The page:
When people find out you’re recovering from addiction, they may have questions. Often, these questions come from a place of concern. People are often surprised to learn that a friend or a relative has a substance use issue and they want to know how you’re doing and how they can help. Other times, these questions come from a place of interest or curiosity. People want to know what the experience was like and whether treatment worked for you. Sometimes, it’s more than just curiosity. Sometimes people are considering treatment for themselves and they want to know more but they may not want to admit as much. If you’ve been in that position, you know how hard it is to admit you have a problem and ask for help. Finding out that you’re in recovery may be an opportunity for someone else to learn more without having to admit they need help. It may be an opportunity for you to help someone get into treatment.
Be honest about your own experience.
People recovering from substance use disorders often have to be selective about sharing. While we’ve come a long way in reducing the stigma associated with addiction, we still have a long way to go. However, if you get the sense that someone might be looking for help, even if he doesn’t come right out and say it, sharing your experience may be a good way to soothe his anxiety about asking for help. It’s important to be honest about your experience. What were your substance use patterns like? What made you finally decide to get help? How did you choose a treatment program? What was the program like? What did you like about it? What did you not like about it? Has it been hard staying sober since you left? Many people feel like they have to put a positive spin on all of these things if they want to convince someone to get help but actually honesty is better. People are less afraid when they know what they’re getting into, even if it’s not 100 percent positive. It also prepares them for the challenges they will probably face.
If someone is approaching you in an oblique way, it’s a good bet he doesn’t want people to know he’s struggling with substance use or that he’s thinking of getting help. Respect that desire and keep your conversation to yourself. It’s fine to bring it up in your 12-step group if you want some advice on how to help, just don’t mention names. Consider how you would feel if you made the first tentative steps towards reaching out and the person you reached out told everyone.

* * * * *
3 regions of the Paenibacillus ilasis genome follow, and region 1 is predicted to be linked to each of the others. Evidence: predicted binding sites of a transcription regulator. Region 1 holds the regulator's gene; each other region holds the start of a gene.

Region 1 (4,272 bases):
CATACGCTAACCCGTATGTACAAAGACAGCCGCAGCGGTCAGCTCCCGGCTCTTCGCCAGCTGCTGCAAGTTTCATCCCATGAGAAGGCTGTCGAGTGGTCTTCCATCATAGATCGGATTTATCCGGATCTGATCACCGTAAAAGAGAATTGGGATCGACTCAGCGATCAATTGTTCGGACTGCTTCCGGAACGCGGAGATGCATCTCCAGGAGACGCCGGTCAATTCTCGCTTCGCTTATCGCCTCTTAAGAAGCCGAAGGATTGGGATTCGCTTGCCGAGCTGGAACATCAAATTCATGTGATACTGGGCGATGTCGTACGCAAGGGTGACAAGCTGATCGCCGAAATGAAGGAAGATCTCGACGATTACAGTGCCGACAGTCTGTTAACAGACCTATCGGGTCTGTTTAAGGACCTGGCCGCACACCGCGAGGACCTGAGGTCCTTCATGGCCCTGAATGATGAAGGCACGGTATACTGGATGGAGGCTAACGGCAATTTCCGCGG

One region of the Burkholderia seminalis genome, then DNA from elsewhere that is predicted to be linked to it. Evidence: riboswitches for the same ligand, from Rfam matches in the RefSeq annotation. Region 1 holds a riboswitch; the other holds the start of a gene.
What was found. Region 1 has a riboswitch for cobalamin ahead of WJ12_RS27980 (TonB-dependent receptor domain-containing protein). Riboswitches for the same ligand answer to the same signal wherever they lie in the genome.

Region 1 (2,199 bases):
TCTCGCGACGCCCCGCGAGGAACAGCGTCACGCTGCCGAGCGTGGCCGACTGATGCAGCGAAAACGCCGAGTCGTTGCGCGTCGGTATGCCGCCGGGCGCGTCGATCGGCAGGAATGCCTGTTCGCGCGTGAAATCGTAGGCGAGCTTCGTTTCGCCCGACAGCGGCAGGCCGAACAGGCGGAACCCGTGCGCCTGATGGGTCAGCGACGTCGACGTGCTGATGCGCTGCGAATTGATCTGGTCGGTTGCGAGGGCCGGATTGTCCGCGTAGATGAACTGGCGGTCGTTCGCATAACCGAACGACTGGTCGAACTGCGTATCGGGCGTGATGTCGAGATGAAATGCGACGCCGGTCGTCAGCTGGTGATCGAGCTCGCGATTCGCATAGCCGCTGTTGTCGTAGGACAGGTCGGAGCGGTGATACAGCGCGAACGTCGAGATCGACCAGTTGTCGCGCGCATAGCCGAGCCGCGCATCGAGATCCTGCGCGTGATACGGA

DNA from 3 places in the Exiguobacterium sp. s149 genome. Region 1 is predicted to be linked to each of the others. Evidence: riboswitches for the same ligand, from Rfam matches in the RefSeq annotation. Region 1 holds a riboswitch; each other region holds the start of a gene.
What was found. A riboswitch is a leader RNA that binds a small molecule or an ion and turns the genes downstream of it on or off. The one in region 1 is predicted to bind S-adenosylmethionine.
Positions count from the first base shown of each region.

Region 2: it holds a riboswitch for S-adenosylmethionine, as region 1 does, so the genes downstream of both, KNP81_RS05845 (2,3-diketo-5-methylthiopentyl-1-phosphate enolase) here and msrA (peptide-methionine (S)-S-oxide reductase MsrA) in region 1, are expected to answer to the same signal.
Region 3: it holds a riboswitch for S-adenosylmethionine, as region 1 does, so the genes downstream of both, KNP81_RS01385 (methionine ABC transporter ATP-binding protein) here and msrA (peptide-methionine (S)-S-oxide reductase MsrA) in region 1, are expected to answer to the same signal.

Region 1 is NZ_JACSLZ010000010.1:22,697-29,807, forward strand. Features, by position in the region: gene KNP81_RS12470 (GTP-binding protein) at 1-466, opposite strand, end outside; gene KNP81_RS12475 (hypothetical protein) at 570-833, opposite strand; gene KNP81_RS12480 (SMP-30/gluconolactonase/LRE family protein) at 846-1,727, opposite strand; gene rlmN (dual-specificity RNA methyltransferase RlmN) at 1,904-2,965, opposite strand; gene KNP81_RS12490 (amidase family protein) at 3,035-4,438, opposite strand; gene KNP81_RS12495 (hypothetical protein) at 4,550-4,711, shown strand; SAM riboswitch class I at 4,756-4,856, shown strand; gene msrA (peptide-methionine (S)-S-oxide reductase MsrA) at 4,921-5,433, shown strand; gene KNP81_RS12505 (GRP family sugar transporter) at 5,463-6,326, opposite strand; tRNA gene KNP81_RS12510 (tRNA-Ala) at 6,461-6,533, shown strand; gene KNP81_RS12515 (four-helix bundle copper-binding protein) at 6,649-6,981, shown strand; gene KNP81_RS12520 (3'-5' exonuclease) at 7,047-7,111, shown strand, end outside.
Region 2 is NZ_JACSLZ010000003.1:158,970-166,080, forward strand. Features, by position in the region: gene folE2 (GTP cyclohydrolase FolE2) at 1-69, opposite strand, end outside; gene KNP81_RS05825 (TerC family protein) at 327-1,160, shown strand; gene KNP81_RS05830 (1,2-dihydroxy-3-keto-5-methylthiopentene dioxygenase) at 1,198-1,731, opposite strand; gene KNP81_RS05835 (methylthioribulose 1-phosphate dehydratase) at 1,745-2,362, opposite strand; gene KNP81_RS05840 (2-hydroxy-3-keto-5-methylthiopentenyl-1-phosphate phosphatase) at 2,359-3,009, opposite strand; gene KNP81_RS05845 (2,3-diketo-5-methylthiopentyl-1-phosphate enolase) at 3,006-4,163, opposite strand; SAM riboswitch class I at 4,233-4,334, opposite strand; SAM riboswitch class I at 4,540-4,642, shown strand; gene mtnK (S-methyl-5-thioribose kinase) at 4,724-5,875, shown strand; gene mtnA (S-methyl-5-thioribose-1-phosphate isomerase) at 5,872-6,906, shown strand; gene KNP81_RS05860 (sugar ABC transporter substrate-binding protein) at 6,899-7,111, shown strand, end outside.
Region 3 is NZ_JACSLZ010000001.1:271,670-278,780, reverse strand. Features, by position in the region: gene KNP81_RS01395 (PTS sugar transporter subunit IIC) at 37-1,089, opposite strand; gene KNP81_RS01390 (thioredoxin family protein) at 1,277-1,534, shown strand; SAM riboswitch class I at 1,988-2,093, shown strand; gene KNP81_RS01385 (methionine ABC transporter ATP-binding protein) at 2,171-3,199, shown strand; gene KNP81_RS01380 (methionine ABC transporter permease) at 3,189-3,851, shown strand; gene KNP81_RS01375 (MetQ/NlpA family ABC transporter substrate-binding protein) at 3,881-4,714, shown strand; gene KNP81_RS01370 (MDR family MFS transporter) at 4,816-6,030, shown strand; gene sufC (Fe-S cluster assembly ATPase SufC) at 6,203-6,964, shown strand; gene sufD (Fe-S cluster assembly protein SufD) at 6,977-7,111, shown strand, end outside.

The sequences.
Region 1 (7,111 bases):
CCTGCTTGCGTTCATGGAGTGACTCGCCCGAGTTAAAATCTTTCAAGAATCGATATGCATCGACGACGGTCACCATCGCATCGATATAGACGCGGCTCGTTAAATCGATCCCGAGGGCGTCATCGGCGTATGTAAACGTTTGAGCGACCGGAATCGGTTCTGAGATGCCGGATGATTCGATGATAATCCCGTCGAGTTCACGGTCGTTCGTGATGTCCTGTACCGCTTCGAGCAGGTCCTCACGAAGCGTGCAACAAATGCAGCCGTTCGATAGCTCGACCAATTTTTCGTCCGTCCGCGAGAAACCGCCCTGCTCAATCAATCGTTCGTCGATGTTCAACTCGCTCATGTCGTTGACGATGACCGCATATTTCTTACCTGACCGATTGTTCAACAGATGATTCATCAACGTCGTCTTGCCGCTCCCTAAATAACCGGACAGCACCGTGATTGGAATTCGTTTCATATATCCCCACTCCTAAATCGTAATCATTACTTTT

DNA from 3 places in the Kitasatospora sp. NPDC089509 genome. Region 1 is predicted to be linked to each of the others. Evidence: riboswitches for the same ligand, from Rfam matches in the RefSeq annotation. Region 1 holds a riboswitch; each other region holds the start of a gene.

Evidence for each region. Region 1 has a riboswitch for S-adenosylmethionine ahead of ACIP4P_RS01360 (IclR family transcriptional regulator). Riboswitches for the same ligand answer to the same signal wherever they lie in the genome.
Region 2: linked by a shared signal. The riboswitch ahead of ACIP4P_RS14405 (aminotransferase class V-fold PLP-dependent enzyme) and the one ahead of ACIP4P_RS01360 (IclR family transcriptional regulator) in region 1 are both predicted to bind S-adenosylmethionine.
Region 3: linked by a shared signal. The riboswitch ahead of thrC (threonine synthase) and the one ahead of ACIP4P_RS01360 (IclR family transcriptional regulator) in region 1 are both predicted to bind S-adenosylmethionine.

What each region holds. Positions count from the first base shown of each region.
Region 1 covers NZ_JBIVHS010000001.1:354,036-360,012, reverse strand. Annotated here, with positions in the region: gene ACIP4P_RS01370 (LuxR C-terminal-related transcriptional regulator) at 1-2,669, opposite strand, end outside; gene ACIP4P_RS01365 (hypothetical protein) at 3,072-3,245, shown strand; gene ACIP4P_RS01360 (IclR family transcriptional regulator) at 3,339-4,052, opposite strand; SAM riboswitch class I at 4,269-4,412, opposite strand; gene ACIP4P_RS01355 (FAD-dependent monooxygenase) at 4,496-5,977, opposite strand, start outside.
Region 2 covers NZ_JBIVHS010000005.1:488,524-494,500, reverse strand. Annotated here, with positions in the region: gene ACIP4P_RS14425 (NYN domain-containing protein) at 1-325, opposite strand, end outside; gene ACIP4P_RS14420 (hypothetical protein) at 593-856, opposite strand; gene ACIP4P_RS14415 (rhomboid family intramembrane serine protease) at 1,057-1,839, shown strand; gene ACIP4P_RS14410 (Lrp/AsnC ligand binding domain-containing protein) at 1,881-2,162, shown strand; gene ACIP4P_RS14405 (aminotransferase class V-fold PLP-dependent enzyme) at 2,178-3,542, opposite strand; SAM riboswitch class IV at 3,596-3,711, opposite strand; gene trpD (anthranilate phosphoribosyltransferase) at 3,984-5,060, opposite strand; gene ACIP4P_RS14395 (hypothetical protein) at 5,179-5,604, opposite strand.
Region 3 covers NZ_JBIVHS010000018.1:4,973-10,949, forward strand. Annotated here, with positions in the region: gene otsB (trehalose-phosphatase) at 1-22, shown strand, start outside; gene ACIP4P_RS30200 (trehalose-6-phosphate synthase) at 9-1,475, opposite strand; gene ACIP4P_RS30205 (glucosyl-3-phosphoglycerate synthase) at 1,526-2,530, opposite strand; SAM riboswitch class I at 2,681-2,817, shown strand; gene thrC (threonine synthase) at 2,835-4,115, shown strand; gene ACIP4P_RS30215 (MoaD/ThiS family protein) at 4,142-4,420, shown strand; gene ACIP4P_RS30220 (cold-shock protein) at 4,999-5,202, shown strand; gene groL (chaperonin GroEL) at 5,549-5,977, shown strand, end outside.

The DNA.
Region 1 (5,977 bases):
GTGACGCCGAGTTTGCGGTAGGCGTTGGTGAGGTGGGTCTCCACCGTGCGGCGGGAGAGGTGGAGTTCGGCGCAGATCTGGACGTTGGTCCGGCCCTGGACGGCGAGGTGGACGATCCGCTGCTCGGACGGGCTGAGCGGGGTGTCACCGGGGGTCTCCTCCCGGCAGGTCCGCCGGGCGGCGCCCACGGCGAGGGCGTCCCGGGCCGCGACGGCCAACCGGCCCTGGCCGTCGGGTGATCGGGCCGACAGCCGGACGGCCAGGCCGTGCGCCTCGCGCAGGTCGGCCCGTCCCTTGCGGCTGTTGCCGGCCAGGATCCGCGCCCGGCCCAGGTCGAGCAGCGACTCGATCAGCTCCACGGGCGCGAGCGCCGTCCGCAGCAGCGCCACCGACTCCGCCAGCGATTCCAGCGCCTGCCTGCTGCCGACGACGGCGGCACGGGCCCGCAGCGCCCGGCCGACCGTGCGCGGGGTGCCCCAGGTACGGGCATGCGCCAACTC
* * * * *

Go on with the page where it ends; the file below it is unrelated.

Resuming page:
If you think someone who is asking about your recovery experience is really asking for help, be sure to follow up in some way. One unobtrusive way to follow up might be to text him a link to your treatment program with a message like, “Here’s that program I was telling you about; it was really a great experience.” No pressure, just FYI. Or, if you think it’s appropriate, you might text something like, “I’m going to an AA meeting tonight; do you want to come check it out?” Use your best judgment and always try to remember how you felt when you were still unsure whether to ask for help.
Tree House Recovery of Portland, Oregon uses cutting-edge techniques in individualized programs to help men achieve freedom from addiction. Taking a holistic, sustainable approach to the inner and outer effects of addiction ensures you or your loved one will emerge with the confidence and skills to manage your addiction independently. No one is beyond help- our Admissions Counselors are available 24/7 at (855) 969-5181